6.11.2015

Living Below Our Means: Use What You Have

I have lots of ideas brimming and swimming in my head about the way we have been living lately. If you remember at the beginning of the year, I jumped in and started the year with decluttering my wardrobe. It inevitably spread into other things in my home: my son's clothing, my books, my digital documents. When it comes to toiletries and makeup, I got stuck.

Here's how my medicine cabinet looked like at the beginning of the year.


Is this a poster child of minimalism or what? I am paralyzed, absolutely paralyzed. Then I mulled things over again and again, and something becomes clearer to me: these purchases were loved when I got it. I mean, let's face it, who does not get a kick out of purchasing that new lipstick or new skincare from Sephora? And every single one of these items serve a purpose, downright to that 70% rubbing alcohol in the gigantic bottle. 

So, I have decided to use what I have. 

Most of using-up project has self-imposed rules: only buying staples are allowed, X number of new items per months are ok, etc. etc. but who am I kidding? I am, after all, a recovering makeup and skin care junky. I thought this time, just to humor myself, I'll see how far I can "survive" with only using the ones what I have without buying anymore items, not even staples, sales, whatever! Just use it up, period. No excuses. 

Then I thought about blogging this journey, you know, sort of when you are on diet, you'd tell everyone you know so you won't be tempted and be accountable and such. But then, I've always been an introvert; my motivation would often stem from the inside, not outside rewards. I decided that I will only blog about this if I have learned something worthy of sharing, and this lead me to the following:

  • I don't die without my staple products.
    I've rarely strayed from my skin care routine, which consists of acid toner/exfoliant, serum (vitamin C + antioxidant), retin A, and a good sunscreen. Masks, sprays, toners, creams, eye creams are all extras. Most of my skin care products are either from Paula's Choice or Skinceuticals. They are the ones to run out first, yet I still found things in my cabinet that can serve the purpose of these cant-live-withouts.
    More over, my skin looks and feels the same. There are several reasons why this is true. I rarely purchase products that does not agree with my skin to begin with, and if I feel like "experimenting" with my skin care, I usually get samples first (thanks Sephora and Nordie!). Now that I ran out my PC's BHA, for example, I fall back on PC's AHA. When I ran out of the serums, I use Sunday Riley Juno. I learn that the products I deemed as staples only pretend to be necessary. Look, I'm still alive!

  • Using up what I have made me appreciate the value of each item.
    Cliche but true. This is something I have to experience in order to understand. Not having anything else to use makes me appreciate every drop of the things that I do have. Sort of like, if you are a coffee drinker and almost ran out of coffee, but can't buy some until payday, you will start nursing and using up your coffee to last you until you can purchase it again.
    This is also the more reason that when I do have the means to spend for an item, I would rather spend it in something of high-quality and well-thought, just to be absolutely sure that I will use this product and continue using it.
    On the flip side, having too much things too easily will "cheapen" the value of each item. I just thought of the items I donated/got rid of quickly: they were either bought thoughtlessly or in the manner that was easily obtainable to me (price-wise, availability-wise, etc.). The value of an item has nothing to do with its price. Don't get me wrong, I'm all for affordable, low-priced items (in fact, most of my much-loved makeup brush collections are super affordable from Sonia Kashuk). Buying thoughtlessly is the point. Ditto with buying obsessively -- obsession is never a good thing when buying because buying based on such fleeing feelings is well.. fleeting. Obsessions come and go, and what's left after that is nothing but guilt, and regret, and the cycle begins again.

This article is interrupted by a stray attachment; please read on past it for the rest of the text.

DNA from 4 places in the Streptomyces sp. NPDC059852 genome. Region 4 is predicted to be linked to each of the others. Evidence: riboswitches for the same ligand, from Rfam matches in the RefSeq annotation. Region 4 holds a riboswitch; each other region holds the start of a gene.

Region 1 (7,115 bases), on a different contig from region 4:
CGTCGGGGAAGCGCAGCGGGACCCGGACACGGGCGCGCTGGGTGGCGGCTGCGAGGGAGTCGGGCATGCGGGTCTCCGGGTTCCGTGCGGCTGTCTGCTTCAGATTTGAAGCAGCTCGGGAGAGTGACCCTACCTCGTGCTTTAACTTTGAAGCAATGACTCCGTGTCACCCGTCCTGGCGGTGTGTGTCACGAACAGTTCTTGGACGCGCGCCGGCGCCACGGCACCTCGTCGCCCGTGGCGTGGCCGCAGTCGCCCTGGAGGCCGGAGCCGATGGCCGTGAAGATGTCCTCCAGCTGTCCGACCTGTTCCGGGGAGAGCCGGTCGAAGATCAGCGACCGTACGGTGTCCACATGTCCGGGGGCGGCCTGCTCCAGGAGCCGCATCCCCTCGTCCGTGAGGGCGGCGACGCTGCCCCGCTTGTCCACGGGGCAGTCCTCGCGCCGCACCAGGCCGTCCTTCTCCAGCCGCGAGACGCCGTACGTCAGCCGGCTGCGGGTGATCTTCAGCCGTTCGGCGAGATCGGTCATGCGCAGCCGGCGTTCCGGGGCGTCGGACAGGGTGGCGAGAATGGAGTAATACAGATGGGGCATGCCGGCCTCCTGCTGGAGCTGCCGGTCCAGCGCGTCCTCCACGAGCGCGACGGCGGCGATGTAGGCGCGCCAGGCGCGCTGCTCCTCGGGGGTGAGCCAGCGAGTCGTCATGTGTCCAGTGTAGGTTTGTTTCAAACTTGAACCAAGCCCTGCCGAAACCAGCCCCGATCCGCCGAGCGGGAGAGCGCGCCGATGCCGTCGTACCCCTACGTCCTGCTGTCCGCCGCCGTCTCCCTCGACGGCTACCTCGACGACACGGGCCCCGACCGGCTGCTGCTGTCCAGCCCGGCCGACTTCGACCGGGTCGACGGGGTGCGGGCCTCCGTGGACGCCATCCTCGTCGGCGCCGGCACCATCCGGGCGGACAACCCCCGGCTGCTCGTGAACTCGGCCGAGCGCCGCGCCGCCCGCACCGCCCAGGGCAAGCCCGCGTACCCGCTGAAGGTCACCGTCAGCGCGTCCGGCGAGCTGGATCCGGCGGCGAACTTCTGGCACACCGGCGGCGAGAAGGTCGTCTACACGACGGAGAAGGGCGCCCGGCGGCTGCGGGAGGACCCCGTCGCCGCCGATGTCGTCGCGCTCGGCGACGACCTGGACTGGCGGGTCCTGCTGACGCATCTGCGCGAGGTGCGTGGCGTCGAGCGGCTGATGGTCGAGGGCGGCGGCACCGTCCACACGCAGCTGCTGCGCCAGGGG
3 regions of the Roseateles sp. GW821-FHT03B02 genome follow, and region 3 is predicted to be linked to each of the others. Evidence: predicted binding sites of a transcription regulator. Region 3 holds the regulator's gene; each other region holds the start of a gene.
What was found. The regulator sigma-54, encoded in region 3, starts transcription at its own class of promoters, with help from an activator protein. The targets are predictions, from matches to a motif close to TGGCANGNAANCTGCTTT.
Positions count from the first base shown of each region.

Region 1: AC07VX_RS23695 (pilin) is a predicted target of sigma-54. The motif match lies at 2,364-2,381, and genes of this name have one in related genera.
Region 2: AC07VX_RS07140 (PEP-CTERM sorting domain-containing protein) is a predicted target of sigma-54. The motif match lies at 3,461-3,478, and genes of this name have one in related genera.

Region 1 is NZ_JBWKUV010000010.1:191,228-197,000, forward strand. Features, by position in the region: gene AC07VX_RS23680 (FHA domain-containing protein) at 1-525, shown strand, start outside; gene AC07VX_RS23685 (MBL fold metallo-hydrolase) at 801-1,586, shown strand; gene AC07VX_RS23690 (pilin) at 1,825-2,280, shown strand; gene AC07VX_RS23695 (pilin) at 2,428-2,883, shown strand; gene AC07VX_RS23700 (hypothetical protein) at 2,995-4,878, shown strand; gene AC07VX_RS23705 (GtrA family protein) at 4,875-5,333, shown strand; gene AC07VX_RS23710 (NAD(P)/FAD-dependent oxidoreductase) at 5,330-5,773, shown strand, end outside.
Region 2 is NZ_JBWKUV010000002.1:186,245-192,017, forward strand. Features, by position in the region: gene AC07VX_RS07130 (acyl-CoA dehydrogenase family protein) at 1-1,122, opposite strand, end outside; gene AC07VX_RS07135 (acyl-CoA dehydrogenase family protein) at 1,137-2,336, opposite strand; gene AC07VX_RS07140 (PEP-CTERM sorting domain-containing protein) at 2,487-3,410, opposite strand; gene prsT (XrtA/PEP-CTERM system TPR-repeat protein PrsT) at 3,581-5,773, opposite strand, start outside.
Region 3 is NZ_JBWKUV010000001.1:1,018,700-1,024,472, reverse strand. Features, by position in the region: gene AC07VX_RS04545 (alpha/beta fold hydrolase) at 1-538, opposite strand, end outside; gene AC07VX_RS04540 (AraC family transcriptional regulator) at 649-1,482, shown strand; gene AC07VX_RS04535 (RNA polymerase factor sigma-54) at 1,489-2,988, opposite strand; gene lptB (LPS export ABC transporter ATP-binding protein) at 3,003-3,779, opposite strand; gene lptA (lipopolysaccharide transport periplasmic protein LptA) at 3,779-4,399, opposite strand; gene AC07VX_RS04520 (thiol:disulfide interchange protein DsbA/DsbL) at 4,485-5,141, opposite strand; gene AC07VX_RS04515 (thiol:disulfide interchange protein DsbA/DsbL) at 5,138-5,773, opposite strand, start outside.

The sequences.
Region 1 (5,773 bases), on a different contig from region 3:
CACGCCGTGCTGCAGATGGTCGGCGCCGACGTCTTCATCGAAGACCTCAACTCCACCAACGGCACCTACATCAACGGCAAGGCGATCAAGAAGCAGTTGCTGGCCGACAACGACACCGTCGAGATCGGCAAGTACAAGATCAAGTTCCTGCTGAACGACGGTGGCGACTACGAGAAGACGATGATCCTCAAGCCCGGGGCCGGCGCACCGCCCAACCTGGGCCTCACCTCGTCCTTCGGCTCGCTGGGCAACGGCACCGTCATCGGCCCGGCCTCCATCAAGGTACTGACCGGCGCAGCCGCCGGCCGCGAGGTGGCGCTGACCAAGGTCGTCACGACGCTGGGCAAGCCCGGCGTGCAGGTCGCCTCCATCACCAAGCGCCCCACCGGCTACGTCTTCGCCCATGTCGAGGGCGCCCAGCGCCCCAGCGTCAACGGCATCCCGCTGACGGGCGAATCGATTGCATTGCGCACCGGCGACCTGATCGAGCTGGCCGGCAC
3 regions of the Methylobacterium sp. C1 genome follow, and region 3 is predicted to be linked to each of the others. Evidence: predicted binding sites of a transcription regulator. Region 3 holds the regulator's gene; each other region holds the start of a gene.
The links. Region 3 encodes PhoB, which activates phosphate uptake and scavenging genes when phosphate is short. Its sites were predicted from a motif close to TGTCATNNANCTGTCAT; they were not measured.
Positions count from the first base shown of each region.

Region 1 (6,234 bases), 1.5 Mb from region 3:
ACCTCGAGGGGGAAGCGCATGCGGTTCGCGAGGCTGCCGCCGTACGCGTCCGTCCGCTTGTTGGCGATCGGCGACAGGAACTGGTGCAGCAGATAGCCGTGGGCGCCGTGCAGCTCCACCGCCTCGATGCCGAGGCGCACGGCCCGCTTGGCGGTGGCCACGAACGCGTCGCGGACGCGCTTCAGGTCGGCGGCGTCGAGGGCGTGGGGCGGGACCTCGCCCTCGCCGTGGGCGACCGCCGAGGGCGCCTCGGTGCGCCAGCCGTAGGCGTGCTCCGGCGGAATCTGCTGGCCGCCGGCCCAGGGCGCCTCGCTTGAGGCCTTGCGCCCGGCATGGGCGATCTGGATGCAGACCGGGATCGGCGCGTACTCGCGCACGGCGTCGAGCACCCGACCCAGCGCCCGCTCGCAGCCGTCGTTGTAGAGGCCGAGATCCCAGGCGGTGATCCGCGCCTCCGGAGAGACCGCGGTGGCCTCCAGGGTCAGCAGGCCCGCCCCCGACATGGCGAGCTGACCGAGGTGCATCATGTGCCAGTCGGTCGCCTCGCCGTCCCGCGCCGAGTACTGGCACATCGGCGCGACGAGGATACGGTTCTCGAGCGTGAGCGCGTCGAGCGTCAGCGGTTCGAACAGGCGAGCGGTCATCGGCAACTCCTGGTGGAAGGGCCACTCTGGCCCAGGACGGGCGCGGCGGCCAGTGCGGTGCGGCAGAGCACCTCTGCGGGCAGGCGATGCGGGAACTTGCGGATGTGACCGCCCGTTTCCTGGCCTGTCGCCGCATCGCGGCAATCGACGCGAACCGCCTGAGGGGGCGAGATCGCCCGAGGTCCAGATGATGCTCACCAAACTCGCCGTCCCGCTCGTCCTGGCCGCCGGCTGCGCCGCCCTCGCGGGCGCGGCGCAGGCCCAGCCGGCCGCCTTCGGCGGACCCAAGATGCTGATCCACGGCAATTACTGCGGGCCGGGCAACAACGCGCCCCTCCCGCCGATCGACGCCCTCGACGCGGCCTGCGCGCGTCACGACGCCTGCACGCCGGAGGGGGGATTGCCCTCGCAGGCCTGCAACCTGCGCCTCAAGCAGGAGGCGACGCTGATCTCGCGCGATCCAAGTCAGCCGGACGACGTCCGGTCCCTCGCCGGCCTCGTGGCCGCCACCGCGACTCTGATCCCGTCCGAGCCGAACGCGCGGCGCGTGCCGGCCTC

Using up what I have actually is a joy and an exercise in appreciation.

  • Using things up liberates me.
    A common theme that comes after true appreciation is freedom. I realize that there are very few things I truly need to take care of myself. Sometimes basic things are more than sufficient. Moreover, I know in my mind that I do not tie up my time, energy (mental or physical), and money to any particular item. There is something very liberating in this realization. I started to see that these "things" are things which help me to get from point A to point B in life, whatever that may be, and without them, I will still get from A to B.
    Freedom is also knowing that I am ok not having a certain things (see the last point below).

  • Using things up does not deprive me.
    On contrary, I feel more "satisfied" using things I already have, similar to the above-point that I mentioned. I think a sense of deprivation is just my fear speaking: will my skin be full of zits or worse, fall to the ground? will I be bored using the same things over and over again? will I feel "empty" inside? what will happen if my obsession really cease at some point? who am I without all these products??
    And when I see this clearly in my own pattern of consumption, I see it more clearly in the external forces that govern patterns of consumptions: ads, subtle commercial blog posts, YouTubes, TV, etc. They do, like they said, prey on that sense of vulnerability and fear.

With all that song and dance, here's how my medicine cabinet looks like now (aka six months later):



Aren't you glad to see it is not even half-empty? What do you expect? I have lots of things to use up! But, there is another unexpected side-effect of this experiment: I have not thrown or donated a single product. I probably won't hesitate doing so anyway, but in reality, I've actually keep on using them. After all, this is not a "project purge," this is all about using what I have, and that means, I will nurse and squeeze every one of those bottles till the last drop if I have to. This medicine cabinet can last me several years if I am really that frugal (which I'm not!). Let's just say I am still a work in progress.

You may know or recognize these ideas intellectually. However, if in reality you are, like I am, paralyzed to declutter, yet equally paralyzed to resist the temptation of spending, I invite you to an experiment similar to mine: just use up what you have for a week, a month, a year, and see where the experiment leads you. No fanfare, no big announcement, if you wish. And when you do, I invite you to share your experience with me. 

8 comments: